Tuesday, 3 November 2009

The Importance of Bedtime Stories - Lucy Coats



Many of my friends laugh at me when I say that Radio 4 is too intellectual for me. And they laugh even more when I confess that I am a Radio 2 addict. I don't care. Even my picky teenagers admit they play some good music--and if I didn't listen to Radio 2 I wouldn't know about the really excellent children's book thing which is currently taking place on the Jeremy Vine show, (and I wouldn't be able to share it with you). There! You see? It is really a noble sacrifice I am making on behalf of the AABBA readers.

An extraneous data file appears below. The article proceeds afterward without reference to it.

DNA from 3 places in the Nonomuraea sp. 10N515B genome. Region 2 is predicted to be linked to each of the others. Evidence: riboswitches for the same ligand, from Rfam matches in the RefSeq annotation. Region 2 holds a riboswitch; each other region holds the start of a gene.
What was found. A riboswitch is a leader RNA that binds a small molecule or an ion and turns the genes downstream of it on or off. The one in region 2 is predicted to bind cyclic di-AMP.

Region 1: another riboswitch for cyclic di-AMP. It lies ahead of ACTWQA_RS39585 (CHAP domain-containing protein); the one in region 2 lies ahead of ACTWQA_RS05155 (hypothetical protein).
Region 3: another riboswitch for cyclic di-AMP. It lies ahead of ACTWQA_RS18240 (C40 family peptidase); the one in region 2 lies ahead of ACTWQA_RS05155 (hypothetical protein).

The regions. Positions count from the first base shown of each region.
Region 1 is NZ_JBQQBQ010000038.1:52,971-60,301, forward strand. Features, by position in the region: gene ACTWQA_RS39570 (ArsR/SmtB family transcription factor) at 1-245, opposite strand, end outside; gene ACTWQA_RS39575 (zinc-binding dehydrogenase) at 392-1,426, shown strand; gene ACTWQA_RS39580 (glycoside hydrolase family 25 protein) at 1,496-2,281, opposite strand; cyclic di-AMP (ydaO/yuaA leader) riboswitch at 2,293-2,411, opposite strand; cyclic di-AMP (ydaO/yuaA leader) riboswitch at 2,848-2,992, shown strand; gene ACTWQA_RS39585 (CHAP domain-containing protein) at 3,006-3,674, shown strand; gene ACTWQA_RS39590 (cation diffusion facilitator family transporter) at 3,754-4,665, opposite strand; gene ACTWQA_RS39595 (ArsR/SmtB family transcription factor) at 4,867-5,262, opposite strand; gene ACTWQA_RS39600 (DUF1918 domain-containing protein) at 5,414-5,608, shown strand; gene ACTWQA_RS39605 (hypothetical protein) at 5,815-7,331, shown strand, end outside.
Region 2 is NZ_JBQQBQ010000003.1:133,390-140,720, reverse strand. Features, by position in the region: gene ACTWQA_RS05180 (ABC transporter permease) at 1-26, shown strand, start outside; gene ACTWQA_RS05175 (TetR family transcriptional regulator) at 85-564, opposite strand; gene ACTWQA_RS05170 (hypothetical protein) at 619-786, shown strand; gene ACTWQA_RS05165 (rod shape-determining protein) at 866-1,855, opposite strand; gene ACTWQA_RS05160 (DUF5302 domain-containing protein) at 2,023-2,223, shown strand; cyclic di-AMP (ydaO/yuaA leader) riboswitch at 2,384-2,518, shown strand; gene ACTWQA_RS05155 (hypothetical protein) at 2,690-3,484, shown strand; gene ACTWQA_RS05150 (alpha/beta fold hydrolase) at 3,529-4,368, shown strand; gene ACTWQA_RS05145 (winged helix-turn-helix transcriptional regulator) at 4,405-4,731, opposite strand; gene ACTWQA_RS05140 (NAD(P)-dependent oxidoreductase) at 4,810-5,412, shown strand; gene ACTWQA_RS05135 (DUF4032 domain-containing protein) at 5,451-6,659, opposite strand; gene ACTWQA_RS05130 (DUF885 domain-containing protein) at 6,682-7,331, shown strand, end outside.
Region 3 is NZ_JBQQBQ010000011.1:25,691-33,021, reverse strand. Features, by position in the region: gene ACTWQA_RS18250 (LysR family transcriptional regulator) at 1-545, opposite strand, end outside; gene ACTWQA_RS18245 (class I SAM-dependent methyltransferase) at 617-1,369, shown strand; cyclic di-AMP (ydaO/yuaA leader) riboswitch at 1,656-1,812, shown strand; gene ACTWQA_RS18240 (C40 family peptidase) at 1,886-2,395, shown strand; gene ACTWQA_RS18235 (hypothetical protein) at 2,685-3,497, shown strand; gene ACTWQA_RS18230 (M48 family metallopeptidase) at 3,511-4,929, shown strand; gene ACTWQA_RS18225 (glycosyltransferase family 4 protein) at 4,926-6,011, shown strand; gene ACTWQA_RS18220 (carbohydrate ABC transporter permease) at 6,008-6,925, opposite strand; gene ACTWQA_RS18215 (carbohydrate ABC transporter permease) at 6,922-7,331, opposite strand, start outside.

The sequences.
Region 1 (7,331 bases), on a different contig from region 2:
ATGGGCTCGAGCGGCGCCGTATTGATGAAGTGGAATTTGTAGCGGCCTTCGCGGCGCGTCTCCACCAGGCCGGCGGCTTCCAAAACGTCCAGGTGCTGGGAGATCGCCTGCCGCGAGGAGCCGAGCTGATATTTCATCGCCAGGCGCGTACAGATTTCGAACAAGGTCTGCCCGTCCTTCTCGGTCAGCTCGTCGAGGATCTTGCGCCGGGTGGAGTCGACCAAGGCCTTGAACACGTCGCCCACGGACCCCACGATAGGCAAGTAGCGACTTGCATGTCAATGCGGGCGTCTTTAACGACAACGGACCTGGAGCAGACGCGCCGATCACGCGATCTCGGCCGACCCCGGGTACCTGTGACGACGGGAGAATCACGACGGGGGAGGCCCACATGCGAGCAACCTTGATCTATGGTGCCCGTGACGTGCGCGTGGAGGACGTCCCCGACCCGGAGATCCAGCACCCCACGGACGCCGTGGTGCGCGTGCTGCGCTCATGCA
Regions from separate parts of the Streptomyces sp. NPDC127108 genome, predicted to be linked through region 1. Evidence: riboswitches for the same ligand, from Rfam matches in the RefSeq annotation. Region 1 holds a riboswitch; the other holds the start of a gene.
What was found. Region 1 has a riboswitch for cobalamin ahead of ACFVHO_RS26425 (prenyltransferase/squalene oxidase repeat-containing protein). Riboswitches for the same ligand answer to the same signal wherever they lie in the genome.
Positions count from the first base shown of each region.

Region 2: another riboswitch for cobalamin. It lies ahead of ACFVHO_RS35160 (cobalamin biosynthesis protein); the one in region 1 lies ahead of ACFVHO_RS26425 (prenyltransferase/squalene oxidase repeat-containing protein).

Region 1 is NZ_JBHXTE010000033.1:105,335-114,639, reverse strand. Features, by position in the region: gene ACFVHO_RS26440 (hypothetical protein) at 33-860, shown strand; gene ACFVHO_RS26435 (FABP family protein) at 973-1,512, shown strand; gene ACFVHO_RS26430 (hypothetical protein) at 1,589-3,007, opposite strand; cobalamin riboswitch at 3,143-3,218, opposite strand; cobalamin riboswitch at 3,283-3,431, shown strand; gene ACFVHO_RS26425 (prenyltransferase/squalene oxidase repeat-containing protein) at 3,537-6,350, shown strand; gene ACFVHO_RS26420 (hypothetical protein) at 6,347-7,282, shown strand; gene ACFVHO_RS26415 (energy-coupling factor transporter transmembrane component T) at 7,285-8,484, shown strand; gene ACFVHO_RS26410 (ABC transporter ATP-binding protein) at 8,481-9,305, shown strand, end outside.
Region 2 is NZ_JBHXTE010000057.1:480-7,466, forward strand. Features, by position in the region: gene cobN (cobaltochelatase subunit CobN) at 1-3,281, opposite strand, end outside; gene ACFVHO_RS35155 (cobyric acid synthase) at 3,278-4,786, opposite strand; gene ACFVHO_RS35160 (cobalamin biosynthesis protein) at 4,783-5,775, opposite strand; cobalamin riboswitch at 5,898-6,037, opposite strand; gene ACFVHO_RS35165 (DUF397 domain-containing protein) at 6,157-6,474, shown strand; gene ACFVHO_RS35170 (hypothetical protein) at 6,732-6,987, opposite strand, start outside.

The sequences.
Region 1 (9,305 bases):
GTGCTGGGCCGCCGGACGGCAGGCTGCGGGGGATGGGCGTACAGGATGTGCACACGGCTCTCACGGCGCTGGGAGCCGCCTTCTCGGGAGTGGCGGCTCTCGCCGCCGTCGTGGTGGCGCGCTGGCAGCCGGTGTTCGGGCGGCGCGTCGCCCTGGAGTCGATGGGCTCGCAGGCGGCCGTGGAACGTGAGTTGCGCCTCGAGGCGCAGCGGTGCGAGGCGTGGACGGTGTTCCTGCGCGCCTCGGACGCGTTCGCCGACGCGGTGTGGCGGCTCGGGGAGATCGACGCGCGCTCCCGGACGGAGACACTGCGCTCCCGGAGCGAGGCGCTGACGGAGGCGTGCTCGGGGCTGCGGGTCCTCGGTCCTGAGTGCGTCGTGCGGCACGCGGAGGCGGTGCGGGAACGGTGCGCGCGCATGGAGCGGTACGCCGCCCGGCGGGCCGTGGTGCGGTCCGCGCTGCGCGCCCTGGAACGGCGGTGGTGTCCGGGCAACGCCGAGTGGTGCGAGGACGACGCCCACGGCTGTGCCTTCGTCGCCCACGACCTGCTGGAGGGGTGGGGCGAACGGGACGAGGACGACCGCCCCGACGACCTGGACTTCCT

The bedtime story is in decline, according to Jean Gross, the Government's first 'speech chief' (whatever that is)--and it is affecting language and reading skills. "The next generation lack basic speaking skills because parents now spend less time talking to their children over family meals or reading them bedtime stories", she told The Times on her appointment as communications tzar last month. This is depressing, but probably true. Our lives as parents are busier and more pressured than ever. Some children will never be read to by their parents--ever. The ritual of a bedtime story--that precious time of sharing a world of imagination with your child--is more than likely to be replaced with watching tv or playing computer games or television or a cd--or nothing at all. It's easier for many pressured parents to let a machine take over the job--and what a loss that is for both child and parent. So, what is going on at Radio 2? How are they helping to address this problem? Listen carefully (so to speak) and I'll begin.....